Participating In Social Media Takes Courage

A few days ago, I had a post that also had a video where I ranted about MLM schemes. I can’t remember if I mentioned in the video that what prompted the rant was something that happened on LinkedIn or not, but that was the genesis for everything.

by Scott Feldstein via Flickr

One of the strangest things that came out of all of that mess, which continued until late yesterday afternoon when I finally decided my participation in the “conversation” had to end, is that the overwhelming majority of people who agreed with me wrote me privately rather than put their disgust out in the public like I did. As Sheriff Bart said in Blazing Saddles, “I’m quickly becoming an underground success in this town”. I got as many supporting messages in private as the guy who started the post got on the post itself; it did and didn’t help me, as you can imagine.

I’ve stated on this blog before that one of the gutsiest things a person can do online is court controversy, whether you started it or got yourself in the middle of it. Social media can be dangerous as much as it can be fun. This weekend another friend of mine posted something on his Facebook page that I kind of took exception to, so I commented on it. He said he had a right to express his beliefs, and I agreed with that while also saying if you have the guts to put out a belief like that in public you have to have the guts to take criticism for it from people who don’t agree with your position. I never heard back on that one.

How many reminders do people need before they realize that free speech really isn’t free? If people want to rant about things without giving others the opportunity to comment, set up a blog, don’t accept comments, and get on with your bad selves. 🙂

Unless you’re a big name once people realize they can’t leave comments they probably won’t come back, but you probably don’t care at that point. As Seth Godin seems to feel, sometimes getting your point out is more important to you than getting feedback. I find that sort of thing incredibly useless and selfish (I refuse to visit his blog or read links people share on Twitter), but to each his own.

Here’s my overall point. If you’re always afraid you’re going to create controversy, you’ll never be a good blogger. Controversy can pop up in the strangest places on the strangest topics. There is no safe topic, from babies to puppies to chocolate cake to the Muppets to weather. There’s always the possibility someone might not like what you said or how you said it. I once wrote a positive post where I mentioned my dad’s history and suddenly I was being attacked for talking about my dad being in the military. Didn’t see it coming, but I didn’t back down either, though eventually I had to block the guy because he became a major league troll; strange indeed.

Blogging isn’t for the faint of heart. If you’re skittish your blog will be unreadable. Being flexible enough to see someone else’s point of view, even to the point where you sometimes might change your mind, doesn’t mean you don’t get to express yourself in your own way. Deciding not to change your mind and sticking up for your point of view, while trying to do it in a nice way, doesn’t mean you’re not flexible. Sometimes you have to adopt the position that my wife learned from Jack Canfieldone night: “What other people think of you is their problem.”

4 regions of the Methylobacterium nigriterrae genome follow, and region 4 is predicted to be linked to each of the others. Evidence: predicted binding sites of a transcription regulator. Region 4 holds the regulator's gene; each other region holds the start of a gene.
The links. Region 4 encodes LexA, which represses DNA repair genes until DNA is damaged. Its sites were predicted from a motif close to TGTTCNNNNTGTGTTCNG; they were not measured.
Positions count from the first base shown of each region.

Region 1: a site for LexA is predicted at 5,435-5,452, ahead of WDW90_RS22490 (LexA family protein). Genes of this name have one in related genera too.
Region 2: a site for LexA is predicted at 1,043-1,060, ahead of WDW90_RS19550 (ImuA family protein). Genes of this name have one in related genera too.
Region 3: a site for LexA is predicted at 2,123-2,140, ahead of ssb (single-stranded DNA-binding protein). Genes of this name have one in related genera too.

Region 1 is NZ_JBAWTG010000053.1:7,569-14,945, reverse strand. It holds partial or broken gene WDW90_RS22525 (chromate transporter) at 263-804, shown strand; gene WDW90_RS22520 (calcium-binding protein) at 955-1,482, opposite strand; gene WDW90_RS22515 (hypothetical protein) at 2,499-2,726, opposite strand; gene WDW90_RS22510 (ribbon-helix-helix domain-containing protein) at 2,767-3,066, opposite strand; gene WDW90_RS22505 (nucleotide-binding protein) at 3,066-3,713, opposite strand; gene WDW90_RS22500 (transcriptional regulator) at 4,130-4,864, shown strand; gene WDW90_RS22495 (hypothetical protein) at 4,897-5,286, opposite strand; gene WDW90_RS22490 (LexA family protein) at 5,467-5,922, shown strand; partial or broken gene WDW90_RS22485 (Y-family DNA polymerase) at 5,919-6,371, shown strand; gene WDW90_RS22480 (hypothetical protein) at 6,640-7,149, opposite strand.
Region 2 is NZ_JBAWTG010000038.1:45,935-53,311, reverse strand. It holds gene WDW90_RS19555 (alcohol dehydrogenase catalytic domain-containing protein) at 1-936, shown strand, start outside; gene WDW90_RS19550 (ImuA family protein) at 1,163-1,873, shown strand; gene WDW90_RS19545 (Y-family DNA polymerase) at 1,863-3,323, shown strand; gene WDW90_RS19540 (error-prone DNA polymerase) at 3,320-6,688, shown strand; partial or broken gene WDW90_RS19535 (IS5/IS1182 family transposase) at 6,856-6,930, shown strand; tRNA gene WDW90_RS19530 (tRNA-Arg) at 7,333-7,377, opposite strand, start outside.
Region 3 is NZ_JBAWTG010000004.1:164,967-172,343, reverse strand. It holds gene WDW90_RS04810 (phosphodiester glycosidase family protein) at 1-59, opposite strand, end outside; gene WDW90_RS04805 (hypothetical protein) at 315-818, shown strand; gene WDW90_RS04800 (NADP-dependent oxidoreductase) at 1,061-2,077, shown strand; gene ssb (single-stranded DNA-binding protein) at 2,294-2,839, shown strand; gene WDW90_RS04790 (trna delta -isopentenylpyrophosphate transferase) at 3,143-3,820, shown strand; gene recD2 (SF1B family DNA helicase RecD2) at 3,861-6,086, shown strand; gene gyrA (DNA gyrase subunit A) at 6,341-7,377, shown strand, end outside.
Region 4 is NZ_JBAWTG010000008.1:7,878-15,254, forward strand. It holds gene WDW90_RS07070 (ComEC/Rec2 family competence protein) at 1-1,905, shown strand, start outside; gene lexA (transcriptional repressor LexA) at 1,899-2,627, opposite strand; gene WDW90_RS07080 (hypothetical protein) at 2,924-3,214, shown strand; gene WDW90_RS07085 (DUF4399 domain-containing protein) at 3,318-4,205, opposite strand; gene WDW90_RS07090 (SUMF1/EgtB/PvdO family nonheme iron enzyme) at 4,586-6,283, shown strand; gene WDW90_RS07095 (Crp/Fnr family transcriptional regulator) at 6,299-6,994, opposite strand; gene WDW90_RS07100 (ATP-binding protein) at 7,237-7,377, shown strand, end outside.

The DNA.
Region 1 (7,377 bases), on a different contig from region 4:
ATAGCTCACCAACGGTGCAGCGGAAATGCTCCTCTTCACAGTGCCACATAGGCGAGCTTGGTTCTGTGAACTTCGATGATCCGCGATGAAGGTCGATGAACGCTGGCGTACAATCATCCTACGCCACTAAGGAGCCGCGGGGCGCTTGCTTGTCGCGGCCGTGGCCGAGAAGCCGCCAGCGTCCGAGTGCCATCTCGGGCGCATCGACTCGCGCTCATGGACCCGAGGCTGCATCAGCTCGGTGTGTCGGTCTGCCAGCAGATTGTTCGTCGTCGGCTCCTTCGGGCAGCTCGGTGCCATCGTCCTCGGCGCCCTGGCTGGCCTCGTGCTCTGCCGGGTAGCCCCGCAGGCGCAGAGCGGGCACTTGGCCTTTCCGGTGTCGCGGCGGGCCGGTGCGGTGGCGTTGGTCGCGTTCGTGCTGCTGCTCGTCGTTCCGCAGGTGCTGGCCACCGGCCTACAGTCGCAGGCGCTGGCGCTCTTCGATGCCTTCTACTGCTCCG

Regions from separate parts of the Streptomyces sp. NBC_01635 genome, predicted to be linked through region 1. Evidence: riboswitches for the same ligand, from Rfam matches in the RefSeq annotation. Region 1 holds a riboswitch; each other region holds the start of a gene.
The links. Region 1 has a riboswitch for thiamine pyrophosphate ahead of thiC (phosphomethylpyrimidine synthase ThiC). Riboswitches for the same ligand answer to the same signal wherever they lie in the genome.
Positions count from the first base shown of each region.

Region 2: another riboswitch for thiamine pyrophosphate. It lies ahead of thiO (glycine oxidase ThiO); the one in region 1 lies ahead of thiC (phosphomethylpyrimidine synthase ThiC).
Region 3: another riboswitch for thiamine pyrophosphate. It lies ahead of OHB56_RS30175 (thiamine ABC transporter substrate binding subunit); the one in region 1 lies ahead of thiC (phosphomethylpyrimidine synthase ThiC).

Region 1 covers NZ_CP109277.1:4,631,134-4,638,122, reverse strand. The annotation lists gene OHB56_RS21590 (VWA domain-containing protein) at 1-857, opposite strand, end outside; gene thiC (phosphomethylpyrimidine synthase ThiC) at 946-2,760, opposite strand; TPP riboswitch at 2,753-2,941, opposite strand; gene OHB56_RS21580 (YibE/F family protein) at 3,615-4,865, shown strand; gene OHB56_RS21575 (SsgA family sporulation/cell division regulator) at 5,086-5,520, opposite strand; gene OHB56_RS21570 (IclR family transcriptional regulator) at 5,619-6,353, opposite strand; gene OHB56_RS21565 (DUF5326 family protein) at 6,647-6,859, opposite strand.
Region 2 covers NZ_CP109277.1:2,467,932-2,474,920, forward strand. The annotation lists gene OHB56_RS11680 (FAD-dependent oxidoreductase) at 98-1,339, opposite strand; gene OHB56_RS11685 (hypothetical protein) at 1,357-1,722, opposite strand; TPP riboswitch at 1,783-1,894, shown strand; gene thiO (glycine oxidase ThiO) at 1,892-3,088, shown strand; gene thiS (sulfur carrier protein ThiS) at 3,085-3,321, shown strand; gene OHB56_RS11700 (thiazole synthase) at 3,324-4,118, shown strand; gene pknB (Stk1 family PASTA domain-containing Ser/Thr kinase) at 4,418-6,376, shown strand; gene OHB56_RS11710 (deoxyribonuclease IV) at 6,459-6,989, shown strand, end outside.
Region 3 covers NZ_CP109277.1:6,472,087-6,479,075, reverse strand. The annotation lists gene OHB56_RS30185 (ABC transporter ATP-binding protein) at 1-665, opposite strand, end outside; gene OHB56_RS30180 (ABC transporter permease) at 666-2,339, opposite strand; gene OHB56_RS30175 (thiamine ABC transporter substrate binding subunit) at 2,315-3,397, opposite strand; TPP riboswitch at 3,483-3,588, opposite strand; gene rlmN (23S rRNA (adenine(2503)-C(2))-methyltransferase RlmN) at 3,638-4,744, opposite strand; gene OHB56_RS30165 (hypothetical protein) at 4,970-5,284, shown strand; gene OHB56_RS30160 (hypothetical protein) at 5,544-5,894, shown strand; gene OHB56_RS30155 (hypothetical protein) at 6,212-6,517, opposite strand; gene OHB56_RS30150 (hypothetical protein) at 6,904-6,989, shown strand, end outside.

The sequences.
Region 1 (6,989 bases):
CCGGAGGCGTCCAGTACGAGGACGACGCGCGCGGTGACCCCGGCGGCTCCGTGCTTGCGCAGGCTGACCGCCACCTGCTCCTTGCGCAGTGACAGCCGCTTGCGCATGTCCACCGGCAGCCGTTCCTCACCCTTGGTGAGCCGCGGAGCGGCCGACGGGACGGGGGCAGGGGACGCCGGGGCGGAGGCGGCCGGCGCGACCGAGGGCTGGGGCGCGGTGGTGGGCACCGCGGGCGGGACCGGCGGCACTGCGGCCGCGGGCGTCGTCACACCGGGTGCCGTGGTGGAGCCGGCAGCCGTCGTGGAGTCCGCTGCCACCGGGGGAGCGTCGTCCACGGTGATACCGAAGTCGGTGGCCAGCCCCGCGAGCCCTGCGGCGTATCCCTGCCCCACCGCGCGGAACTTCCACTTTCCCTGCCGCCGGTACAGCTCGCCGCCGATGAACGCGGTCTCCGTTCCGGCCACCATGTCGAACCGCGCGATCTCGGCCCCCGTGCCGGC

So, who’s ready to start blogging?

22 thoughts on “Participating In Social Media Takes Courage”

  1. Social media participation indeed takes a lot of courage. I loved your article.
    One should never be bothered about what others are thinking about them. Just keep blogging.

    Thanks for sharing.


  2. Hi Mitch,
    “Up in the sky, look: It’s a bird. It’s a plane. It’s Superman!”
    Remember this dialogue. I hope none would forget this who ever have watched SUPERMAN movie.
    In social media I don’t think that there is too much courage required to participate but what required is visibility. One need to get as much interacted with other so as to get more involved.

    1. John, people might not think about it, but indeed it takes a lot of courage, especially when there’s the possibility that someone might not agree with you, as you did me (lol), and possibly starts flaming, trolling and using bad language, which never advances anyone’s position.

  3. Courage, may be not, Mitch, but for sure everybody need to be really careful to put statements on social networks. For sure there will be always people will agree and disagree, we see this everyday, some people even disagree when something is 100% fact.

    1. Carl, I still think it takes courage for some people to express how they really feel. Caution just means you figure out how to say it to minimize the damage. It either takes courage or chutzpah, and maybe I have more of the second. 🙂

      1. I must admit that quite often, I think to write or share something , but very often I don’t hit submit button when I think deeper, so probably you are right. This happen most of the time on personal stuff and feelings, rarely on business posts for customers.

      2. It’s a tough call sometimes Carl. I know that my language in general is different here than on my business blog, but as you’ve seen I still tell it like I believe it is, which might put some people off but it’s a chance I’m willing to take.

  4. It really doesn’t matter to me what people say or not about what I’ve said, what matters to me is for the word to reach out to the right people intended for it.

    I really appreciate your post @Mitch

    1. Thanks Olawale. I think there has to be a mix of being able to respect your audience while being able to say what you believe needs to be said. There are some people whose blogs are always complaining about something or being mean to people and that’s not what I set out to do. My thought is that the majority of people don’t want that much negativity in their lives. But sometimes the truth has to be said, and that’s when I think, at least for some people, that it takes courage to be able to do it knowing that there might be some people who won’t like it.